Sir Michael Cullen is throwing his support behind the proposed Euthanasia law, following his terminal cancer diagnosis.
The former Labour deputy prime minister was diagnosed with stage four lung cancer and secondary cancer in the liver in February.
Sir Michael, who is 75 years old, said his cancer could not be cured.
The End of Life Choice Act will become law if more than half of voters tick 'yes' in the referendum, to be held at the general election due to be held on 17 October.
"You think about what's going to happen to you, you know there is going to be deterioration, and the last stages aren't necessarily going to be that pleasant," Sir Michael said.
He believes the law's scope is very limited and there are safeguards are in place.
"If the doctor involved has any suspicion that any pressure has come on, then the doctor must cease the process of prescribing."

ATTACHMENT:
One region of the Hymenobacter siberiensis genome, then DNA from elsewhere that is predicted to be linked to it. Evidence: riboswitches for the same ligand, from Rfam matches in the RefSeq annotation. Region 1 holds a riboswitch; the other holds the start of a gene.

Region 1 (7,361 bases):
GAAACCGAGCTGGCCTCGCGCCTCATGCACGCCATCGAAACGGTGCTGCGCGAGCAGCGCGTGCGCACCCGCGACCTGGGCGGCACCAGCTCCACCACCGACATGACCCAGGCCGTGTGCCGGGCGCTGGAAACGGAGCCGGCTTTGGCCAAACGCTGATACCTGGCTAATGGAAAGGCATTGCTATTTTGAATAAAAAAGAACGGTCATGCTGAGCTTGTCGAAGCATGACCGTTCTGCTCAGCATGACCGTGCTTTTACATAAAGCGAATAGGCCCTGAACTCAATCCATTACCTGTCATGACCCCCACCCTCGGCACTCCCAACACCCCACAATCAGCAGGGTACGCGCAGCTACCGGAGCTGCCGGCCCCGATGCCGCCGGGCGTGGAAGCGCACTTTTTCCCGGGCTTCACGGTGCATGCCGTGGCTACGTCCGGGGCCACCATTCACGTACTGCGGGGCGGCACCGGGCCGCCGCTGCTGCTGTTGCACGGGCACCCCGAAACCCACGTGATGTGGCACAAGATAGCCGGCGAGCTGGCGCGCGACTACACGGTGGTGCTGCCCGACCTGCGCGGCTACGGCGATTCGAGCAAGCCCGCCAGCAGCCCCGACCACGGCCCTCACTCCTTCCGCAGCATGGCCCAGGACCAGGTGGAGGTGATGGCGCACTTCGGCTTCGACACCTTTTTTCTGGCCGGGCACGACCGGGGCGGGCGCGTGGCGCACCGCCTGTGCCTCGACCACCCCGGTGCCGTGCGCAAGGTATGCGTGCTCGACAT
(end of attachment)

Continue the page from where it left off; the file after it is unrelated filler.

He said it respected the rights of those who find assisted euthanasia morally abhorrent, "but it offers to people like me the chance of finishing the life I have enjoyed so much in a way consistent with my moral beliefs and my sense of the dignity of human life."
Sir Michael said the argument was a little like the abortion argument in that it can be banned, but people would still do it in unsafe ways.
In this case, people could commit suicide in ways that could be painful or unpleasant.
He said people who had a moral issue with the law could choose not to use it, should it become an available option.
"All I say to those people is that, I understand that, I respect your views, and all I'm asking is please respect ours."
It would give people, including himself, some control over the way they die, he said.
"Having the choice, is part of having the capacity for a more dignified death."